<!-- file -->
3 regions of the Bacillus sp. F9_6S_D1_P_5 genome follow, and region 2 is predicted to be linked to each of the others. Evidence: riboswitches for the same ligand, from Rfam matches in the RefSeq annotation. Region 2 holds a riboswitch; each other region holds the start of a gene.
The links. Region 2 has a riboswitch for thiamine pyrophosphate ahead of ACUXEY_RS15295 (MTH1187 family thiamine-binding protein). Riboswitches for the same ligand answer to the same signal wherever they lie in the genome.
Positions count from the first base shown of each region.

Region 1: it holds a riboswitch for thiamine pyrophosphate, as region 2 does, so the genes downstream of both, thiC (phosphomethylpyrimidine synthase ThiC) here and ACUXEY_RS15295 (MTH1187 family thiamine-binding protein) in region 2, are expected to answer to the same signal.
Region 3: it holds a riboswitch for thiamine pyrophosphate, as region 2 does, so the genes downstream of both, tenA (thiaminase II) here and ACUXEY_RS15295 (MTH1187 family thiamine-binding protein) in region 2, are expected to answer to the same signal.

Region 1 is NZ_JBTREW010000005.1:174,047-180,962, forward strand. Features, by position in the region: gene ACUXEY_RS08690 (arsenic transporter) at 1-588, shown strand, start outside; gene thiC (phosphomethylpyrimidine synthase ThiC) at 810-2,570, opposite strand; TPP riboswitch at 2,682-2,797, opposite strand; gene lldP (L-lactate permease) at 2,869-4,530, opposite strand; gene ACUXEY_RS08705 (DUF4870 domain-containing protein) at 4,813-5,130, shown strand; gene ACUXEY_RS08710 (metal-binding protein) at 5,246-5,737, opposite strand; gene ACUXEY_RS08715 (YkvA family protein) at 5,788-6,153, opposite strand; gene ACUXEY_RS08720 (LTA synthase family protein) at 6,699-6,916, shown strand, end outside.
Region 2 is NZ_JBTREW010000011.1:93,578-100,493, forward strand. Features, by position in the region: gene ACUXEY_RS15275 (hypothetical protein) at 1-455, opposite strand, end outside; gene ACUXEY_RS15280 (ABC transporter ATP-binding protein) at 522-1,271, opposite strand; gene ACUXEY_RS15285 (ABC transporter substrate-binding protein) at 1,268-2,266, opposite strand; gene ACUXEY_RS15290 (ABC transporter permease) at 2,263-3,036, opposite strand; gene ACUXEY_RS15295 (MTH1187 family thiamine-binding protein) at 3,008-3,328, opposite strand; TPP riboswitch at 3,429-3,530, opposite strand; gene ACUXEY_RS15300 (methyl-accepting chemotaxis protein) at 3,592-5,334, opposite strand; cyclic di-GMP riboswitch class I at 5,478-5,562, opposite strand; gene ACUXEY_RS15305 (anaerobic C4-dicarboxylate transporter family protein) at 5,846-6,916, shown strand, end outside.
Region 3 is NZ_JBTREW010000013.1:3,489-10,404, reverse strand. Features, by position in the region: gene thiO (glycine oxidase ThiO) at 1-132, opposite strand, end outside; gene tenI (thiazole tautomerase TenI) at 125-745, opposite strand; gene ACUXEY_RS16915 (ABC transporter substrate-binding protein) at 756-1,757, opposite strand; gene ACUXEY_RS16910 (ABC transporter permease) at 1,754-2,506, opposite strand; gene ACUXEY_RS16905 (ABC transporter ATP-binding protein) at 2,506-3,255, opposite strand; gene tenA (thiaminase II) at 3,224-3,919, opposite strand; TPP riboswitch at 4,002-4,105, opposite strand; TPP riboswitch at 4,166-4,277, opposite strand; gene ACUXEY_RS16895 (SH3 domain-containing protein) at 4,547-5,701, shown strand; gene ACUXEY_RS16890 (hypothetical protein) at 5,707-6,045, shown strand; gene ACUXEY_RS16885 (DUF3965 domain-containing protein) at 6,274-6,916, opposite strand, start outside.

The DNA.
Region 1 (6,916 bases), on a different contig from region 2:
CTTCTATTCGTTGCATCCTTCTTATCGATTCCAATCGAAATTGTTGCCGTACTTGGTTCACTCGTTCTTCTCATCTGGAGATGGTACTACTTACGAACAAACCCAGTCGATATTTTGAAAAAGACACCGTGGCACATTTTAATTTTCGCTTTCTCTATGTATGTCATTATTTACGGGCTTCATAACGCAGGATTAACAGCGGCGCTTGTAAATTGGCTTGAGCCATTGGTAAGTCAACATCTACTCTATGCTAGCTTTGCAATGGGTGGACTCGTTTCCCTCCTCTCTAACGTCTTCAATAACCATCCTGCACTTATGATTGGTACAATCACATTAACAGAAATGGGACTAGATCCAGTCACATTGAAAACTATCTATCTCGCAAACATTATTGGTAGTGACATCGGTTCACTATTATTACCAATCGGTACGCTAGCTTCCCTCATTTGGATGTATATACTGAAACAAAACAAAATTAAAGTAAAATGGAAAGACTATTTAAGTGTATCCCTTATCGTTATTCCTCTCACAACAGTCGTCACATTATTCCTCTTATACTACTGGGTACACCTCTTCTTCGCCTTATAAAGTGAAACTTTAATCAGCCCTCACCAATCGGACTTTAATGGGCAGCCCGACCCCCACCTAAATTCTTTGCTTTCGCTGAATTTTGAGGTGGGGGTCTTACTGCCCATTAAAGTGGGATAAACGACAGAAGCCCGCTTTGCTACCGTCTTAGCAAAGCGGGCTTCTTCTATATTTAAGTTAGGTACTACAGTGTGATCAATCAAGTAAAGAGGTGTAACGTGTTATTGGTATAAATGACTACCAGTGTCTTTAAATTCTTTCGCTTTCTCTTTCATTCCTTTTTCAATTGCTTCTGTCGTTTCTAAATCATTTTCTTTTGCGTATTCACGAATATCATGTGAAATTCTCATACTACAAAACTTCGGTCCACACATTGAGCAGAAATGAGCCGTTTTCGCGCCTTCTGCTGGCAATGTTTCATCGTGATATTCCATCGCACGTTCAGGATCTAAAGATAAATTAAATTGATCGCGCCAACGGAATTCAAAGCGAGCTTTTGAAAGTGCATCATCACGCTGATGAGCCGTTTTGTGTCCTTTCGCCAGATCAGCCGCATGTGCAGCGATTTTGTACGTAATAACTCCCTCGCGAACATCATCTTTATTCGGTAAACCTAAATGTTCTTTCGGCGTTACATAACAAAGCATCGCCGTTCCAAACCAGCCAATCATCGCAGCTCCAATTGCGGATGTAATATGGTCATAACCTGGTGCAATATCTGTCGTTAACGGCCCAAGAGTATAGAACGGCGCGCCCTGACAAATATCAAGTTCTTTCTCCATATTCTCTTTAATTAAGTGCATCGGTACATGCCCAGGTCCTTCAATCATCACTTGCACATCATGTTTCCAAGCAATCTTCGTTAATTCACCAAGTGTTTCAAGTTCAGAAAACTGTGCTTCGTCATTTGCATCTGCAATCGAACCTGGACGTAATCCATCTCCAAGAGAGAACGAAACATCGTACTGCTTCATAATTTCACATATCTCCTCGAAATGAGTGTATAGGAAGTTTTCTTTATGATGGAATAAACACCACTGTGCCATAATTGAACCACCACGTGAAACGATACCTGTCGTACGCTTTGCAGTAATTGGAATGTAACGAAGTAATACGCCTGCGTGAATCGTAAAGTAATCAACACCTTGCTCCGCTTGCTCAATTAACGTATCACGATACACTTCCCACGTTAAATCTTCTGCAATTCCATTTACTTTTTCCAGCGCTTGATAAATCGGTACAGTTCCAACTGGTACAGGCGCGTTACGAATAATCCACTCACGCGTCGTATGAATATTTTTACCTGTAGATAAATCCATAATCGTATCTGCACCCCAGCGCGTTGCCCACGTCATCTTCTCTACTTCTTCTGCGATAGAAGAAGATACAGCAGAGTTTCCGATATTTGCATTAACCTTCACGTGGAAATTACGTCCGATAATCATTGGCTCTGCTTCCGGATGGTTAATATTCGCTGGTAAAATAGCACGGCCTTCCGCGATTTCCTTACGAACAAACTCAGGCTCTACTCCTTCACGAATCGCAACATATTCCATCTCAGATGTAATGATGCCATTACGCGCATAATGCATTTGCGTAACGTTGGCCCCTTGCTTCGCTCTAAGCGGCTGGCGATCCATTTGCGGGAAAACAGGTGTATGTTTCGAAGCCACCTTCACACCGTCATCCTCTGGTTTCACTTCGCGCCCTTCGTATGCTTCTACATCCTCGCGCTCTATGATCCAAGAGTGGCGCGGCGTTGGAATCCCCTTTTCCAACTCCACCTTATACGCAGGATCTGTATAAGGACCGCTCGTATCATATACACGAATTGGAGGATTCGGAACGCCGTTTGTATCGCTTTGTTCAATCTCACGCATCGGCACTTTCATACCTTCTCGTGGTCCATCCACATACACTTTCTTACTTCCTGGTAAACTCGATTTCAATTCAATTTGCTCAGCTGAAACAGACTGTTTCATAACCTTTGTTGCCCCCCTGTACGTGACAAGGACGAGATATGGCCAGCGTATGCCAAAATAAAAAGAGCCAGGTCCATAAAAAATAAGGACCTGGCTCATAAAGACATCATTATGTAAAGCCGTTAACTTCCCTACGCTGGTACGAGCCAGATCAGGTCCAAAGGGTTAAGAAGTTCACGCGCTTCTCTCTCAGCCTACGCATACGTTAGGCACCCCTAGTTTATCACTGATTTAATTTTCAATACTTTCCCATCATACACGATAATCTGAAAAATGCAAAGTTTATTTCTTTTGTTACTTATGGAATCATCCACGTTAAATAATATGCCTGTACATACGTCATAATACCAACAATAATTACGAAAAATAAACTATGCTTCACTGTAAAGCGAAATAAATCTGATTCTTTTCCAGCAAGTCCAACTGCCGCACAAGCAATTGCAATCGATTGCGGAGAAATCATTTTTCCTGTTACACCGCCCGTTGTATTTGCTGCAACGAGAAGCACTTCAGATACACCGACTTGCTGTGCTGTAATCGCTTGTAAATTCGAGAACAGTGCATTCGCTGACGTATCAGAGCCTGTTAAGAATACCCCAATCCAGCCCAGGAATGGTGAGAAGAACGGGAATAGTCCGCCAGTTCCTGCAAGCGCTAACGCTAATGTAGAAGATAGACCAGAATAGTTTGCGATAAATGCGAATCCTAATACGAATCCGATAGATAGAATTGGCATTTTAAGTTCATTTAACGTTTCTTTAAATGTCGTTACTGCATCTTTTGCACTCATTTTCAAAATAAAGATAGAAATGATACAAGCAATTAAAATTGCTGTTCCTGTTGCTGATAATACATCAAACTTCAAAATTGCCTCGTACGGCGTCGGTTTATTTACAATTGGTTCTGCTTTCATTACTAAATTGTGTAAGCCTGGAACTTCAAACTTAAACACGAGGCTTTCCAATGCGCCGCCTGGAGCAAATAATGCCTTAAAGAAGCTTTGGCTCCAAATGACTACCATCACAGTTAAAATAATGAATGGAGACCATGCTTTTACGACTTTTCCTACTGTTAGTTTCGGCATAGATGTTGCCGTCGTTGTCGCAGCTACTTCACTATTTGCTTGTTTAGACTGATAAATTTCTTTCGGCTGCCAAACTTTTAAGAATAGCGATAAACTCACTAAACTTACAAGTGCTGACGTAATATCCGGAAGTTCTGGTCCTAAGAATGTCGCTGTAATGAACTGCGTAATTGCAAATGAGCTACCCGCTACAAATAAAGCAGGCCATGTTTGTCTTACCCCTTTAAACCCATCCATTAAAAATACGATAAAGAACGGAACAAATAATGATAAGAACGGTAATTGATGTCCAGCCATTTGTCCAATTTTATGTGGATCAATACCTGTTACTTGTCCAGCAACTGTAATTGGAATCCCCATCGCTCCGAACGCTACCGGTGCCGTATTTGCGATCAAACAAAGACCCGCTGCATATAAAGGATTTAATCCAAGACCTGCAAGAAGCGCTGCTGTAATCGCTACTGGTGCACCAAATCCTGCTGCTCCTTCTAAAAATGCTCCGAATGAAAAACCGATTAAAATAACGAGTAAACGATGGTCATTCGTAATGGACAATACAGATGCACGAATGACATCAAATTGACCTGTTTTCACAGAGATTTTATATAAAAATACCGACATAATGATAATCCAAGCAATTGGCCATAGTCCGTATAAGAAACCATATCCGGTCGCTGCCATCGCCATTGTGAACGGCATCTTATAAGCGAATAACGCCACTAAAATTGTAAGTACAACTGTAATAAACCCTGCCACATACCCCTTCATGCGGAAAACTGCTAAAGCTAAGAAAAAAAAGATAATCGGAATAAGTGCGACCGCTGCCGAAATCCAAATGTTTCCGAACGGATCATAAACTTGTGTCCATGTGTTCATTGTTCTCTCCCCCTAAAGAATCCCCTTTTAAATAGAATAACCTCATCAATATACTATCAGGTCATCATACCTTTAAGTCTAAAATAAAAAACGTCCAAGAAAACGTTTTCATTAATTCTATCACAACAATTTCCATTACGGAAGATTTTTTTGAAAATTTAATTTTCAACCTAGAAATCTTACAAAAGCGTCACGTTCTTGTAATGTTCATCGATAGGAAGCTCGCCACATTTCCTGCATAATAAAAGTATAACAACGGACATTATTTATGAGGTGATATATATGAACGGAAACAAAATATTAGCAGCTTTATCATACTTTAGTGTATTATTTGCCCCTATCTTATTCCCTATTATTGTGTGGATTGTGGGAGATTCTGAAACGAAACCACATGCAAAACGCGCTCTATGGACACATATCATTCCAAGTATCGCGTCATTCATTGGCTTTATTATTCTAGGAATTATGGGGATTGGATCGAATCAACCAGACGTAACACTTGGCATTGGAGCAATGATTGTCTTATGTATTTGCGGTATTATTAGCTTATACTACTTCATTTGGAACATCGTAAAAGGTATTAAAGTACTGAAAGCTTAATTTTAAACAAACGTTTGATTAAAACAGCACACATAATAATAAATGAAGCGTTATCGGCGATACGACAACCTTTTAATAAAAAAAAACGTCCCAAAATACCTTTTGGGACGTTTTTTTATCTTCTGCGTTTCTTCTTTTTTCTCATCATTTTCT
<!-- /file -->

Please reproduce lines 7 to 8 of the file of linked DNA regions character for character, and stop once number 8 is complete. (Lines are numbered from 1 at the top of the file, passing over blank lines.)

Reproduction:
Region 2 is NZ_JBTREW010000011.1:93,578-100,493, forward strand. Features, by position in the region: gene ACUXEY_RS15275 (hypothetical protein) at 1-455, opposite strand, end outside; gene ACUXEY_RS15280 (ABC transporter ATP-binding protein) at 522-1,271, opposite strand; gene ACUXEY_RS15285 (ABC transporter substrate-binding protein) at 1,268-2,266, opposite strand; gene ACUXEY_RS15290 (ABC transporter permease) at 2,263-3,036, opposite strand; gene ACUXEY_RS15295 (MTH1187 family thiamine-binding protein) at 3,008-3,328, opposite strand; TPP riboswitch at 3,429-3,530, opposite strand; gene ACUXEY_RS15300 (methyl-accepting chemotaxis protein) at 3,592-5,334, opposite strand; cyclic di-GMP riboswitch class I at 5,478-5,562, opposite strand; gene ACUXEY_RS15305 (anaerobic C4-dicarboxylate transporter family protein) at 5,846-6,916, shown strand, end outside.
Region 3 is NZ_JBTREW010000013.1:3,489-10,404, reverse strand. Features, by position in the region: gene thiO (glycine oxidase ThiO) at 1-132, opposite strand, end outside; gene tenI (thiazole tautomerase TenI) at 125-745, opposite strand; gene ACUXEY_RS16915 (ABC transporter substrate-binding protein) at 756-1,757, opposite strand; gene ACUXEY_RS16910 (ABC transporter permease) at 1,754-2,506, opposite strand; gene ACUXEY_RS16905 (ABC transporter ATP-binding protein) at 2,506-3,255, opposite strand; gene tenA (thiaminase II) at 3,224-3,919, opposite strand; TPP riboswitch at 4,002-4,105, opposite strand; TPP riboswitch at 4,166-4,277, opposite strand; gene ACUXEY_RS16895 (SH3 domain-containing protein) at 4,547-5,701, shown strand; gene ACUXEY_RS16890 (hypothetical protein) at 5,707-6,045, shown strand; gene ACUXEY_RS16885 (DUF3965 domain-containing protein) at 6,274-6,916, opposite strand, start outside.